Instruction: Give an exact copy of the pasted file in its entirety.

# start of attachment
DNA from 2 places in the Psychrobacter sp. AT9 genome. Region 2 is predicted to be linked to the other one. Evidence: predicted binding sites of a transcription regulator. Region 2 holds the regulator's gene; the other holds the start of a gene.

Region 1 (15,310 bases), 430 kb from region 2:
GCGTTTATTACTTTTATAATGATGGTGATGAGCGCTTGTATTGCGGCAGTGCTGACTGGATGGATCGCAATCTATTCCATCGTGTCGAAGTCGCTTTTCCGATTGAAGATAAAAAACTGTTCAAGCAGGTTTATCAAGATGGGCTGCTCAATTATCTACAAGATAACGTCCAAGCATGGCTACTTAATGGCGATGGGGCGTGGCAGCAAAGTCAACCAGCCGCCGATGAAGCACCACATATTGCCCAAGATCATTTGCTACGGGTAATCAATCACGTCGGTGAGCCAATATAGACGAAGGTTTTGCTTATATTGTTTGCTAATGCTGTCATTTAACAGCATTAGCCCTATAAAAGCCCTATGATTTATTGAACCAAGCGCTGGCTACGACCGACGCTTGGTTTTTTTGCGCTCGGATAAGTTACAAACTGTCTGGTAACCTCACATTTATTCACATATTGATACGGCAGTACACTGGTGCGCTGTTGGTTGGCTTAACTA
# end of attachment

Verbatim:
DNA from 2 places in the Psychrobacter sp. AT9 genome. Region 2 is predicted to be linked to the other one. Evidence: predicted binding sites of a transcription regulator. Region 2 holds the regulator's gene; the other holds the start of a gene.

Region 1 (15,310 bases), 430 kb from region 2:
GCGTTTATTACTTTTATAATGATGGTGATGAGCGCTTGTATTGCGGCAGTGCTGACTGGATGGATCGCAATCTATTCCATCGTGTCGAAGTCGCTTTTCCGATTGAAGATAAAAAACTGTTCAAGCAGGTTTATCAAGATGGGCTGCTCAATTATCTACAAGATAACGTCCAAGCATGGCTACTTAATGGCGATGGGGCGTGGCAGCAAAGTCAACCAGCCGCCGATGAAGCACCACATATTGCCCAAGATCATTTGCTACGGGTAATCAATCACGTCGGTGAGCCAATATAGACGAAGGTTTTGCTTATATTGTTTGCTAATGCTGTCATTTAACAGCATTAGCCCTATAAAAGCCCTATGATTTATTGAACCAAGCGCTGGCTACGACCGACGCTTGGTTTTTTTGCGCTCGGATAAGTTACAAACTGTCTGGTAACCTCACATTTATTCACATATTGATACGGCAGTACACTGGTGCGCTGTTGGTTGGCTTAACTA